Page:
Posts Tagged ‘Kordofan’

Book on Medieval Nubian Literature and Literacy

March 14, 2015

One of the pieces I wrote a few years ago on this blog and which is still being read was an article on the churches and monasteries of medieval Nubia. From the early Middle Ages to the fifteenth century, when the area was finally conquered by Islam, there were a group of three civilisations stretched along the Nile in ancient Nubia. These were literate kingdoms, who appeared to have adopted monophysite Christianity from Coptic Egypt. They built churches, monasteries and palaces, and were in communion with the other Eastern orthodox Christian churches, whose literature they translated into Nubian.

Archaeologists have been studying and attempting to piece together this culture since the 1960s. A number of sites have been excavated, including the ancient capital, Soba, and Arminna West. Four years ago in 2011 the Journal of Juristic Papyrology published a collection of papers on Nubian literature and writings, Nubian Voices: Studies in Nubian Christian Civilisation, by Adam Lajtar, Giovanni Rufini, and J van der Vliet. The blurb for it in the Oxbow Books Catalogue for Egypt, the Near East, Islam and the Middle East, says of it:

This book is a collection of articles dealing with various aspects of medieval Nubian literacy. It contains eleven articles by an international group of scholars, representing different areas of language studies (Greek and Latin epigraphy, Coptology, Old Nubian studies). The articles contain both editions of new textual finds and reconsiderations of well-known sources. The chronology of the texts discussed in the books spans a few hundred years of medieval Nubian history (from the 7th until the 15th century) and their topographical distribution covers a large part of the Middle Nile Valley (from Qasr Ibrim in the north to Banganarti in the south) and beyond (northern Kordofan). The typological variety of the sources, with epitaphs, sepulchral crosses, legal documents, visitors’ inscriptions, and depinti on pottery, provides an insight into the richness of the Christian Nubian civilisation.

At £50, this way beyond my pocket, and I imagine most peoples. Still, you might be able to get it on interlibrary loan, or find a secondhand copy somewhere.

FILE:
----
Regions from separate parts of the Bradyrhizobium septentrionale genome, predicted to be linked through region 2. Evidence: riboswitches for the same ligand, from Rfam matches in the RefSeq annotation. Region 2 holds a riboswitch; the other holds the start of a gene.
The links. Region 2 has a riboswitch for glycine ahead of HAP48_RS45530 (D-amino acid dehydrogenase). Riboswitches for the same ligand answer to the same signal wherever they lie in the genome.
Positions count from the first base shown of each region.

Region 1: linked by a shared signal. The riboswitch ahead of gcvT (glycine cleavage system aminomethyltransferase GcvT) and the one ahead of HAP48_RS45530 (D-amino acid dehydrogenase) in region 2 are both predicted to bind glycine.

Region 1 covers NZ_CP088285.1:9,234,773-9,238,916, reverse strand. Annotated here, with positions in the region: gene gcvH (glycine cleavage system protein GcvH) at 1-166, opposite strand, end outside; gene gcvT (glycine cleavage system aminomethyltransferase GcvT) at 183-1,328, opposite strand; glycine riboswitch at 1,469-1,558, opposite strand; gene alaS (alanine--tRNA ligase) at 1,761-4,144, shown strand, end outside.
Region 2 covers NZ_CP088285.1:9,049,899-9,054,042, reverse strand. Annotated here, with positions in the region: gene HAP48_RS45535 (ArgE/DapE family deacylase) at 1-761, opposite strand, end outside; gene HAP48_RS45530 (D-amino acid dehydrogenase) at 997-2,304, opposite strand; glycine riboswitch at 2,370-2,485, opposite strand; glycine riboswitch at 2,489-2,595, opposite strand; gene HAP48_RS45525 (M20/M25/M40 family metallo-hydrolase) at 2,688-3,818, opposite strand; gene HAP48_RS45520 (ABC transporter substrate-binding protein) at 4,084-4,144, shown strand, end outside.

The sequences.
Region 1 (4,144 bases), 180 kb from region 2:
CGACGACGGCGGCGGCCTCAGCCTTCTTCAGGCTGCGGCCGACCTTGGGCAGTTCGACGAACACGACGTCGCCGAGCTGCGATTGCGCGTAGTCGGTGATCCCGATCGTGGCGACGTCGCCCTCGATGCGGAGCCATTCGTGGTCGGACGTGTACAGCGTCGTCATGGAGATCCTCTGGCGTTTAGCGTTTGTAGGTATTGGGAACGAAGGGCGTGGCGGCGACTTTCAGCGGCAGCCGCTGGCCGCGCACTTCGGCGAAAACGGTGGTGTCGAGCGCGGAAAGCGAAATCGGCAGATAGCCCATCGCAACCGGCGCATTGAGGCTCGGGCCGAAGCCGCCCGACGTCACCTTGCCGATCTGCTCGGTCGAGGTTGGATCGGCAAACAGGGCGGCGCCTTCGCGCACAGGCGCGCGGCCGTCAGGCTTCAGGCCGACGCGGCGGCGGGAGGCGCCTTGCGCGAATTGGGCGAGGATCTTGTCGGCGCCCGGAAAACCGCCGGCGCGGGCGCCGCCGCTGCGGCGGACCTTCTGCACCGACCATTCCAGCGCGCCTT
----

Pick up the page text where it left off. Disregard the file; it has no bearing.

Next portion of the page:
Old Nubian Words and Phrases

June 28, 2013

The Nubian language belongs to the Eastern Sudanic branch of the Nilo-Saharan family of African languages. It is spoken by about a million people in Egypt and the Sudan. In 1977 there were about 500,000 speakers of one of its dialects in Kordofan in Sudan, and another 175,000 speakers in the country’s Northern Province. The Old Nubian language was written in the Coptic script, with the addition of three letters taken from the ancient Meroitic alphabet. Christian religious texts were translated into Nubian from the eighth to the fourteenth centuries. I’ve decided to give an idea of what the language and its religious literature was like by posting here a few Biblical and other religious phrases with a translation and the individual words and elements of the language’s grammar that make them up.

Subject marker added to the final consonant of a word: -i
Definite article ‘the’, -l.
Ngod, ‘Lord’.
Ngod.i.l., ‘the Lord’.
Istauros, ‘Cross’.
Istauros.i.l., ‘the Cross’.
Particle added to indefinite nouns, such as ‘a man’, ‘a dog’, etc, to make them the focus of a sentence: -lo.
Parthenos, (from Greek), ‘Virgin’.
Tu, ‘stomach.
Dzunt.ung, ‘to become pregnant’.
Parthenos.i.l.lo tu.lo dzunt.u.ng.arr.a -‘(Behold) a Virgin shall be with child’ (Matthew 1.23).

-n: shows the genitive.
Angelos – ‘angel’.
Ngod.in angelos, ‘the angel of the Lord’.

Ted – ‘Law’,
Tidzkanel, ‘fulfilment’
Ted.in tidzkanel, ‘the fulfilment of the Law’.

-U – relational marker linking adjective to noun. Adjectives are always placed before the noun.
Ngok, ‘glory’.
Istauros.u ngok.ko – ‘the glorious cross’.
-U is also used as a relative pronoun.
Till, ‘God’
Ngod.u till, ‘the Lord God’.
Ngiss, ‘holy’.
Parthenos.u ngiss.u Maria ‘The holy Virgin Mary’.

Ogidz – ‘man’,
On/ un – ‘to love’
Ogidzdz.u tillil unil, ‘a man whom God loves’.

-Ka: marker of oblique case.
Tan – ‘his’
Windz – ‘star’
Ngal – ‘to see’
Kin – to come’
Tan windz.i.ka masal.(n).osk.i.lo nga.s.in kas.s.o.si.n, ‘We have seen his star in the east and have come’.

-ketal – from
Aul – ‘saviour’.
Kim.m.a sion.i.a ketal aul.el ‘from Zion the Saviour will come’.

I’ve taken the above examples from the notes I made a long time ago from a book on the various languages of the world, written for librarians. The statistics for the numbers of speakers in Kordofan and North Province, Sudan, come from Kenneth Katzner, The Languages of the World (London: Routledge and Keegan Paul 1975)